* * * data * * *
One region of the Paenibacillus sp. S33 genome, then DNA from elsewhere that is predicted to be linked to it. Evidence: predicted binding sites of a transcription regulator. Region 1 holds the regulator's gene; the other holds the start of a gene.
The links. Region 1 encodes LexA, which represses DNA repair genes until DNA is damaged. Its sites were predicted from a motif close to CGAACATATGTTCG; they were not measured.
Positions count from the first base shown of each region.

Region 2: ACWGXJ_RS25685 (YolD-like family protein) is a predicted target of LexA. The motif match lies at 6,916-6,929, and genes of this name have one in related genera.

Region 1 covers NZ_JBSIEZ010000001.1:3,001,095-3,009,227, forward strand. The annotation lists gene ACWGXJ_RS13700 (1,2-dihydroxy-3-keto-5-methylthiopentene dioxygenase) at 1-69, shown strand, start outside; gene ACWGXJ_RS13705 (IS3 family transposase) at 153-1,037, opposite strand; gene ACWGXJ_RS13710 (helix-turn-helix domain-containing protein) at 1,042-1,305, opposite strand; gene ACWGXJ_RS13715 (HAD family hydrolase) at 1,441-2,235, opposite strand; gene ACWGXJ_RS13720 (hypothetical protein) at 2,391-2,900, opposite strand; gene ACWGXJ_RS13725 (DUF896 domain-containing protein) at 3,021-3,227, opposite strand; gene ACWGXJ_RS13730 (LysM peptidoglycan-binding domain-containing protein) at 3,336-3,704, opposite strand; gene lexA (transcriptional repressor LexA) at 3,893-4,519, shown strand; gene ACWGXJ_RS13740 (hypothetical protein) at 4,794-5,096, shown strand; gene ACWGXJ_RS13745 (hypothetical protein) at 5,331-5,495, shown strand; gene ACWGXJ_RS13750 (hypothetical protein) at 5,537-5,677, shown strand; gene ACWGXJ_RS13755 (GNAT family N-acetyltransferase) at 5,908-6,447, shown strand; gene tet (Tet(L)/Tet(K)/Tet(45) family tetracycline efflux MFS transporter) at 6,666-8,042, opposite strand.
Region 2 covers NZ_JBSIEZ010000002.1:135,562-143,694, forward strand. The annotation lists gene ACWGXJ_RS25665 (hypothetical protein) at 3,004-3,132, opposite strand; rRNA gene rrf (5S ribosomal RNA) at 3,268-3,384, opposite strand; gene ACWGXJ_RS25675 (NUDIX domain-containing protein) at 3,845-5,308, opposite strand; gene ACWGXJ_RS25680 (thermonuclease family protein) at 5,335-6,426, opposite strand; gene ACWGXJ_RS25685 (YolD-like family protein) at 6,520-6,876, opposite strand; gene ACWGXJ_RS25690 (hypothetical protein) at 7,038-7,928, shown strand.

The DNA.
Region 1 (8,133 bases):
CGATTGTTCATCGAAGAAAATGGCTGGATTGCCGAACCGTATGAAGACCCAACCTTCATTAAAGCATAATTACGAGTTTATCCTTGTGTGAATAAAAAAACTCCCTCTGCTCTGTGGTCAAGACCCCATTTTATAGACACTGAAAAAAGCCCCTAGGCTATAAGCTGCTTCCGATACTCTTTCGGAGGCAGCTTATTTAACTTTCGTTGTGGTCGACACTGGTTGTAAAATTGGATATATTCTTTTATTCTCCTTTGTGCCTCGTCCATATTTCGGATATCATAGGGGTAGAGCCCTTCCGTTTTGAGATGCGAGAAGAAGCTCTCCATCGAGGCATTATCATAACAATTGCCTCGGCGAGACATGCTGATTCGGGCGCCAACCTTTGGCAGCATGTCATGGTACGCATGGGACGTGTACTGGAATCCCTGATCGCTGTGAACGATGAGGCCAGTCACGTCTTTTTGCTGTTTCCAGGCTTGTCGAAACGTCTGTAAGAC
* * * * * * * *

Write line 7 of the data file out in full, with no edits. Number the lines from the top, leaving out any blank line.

The DNA.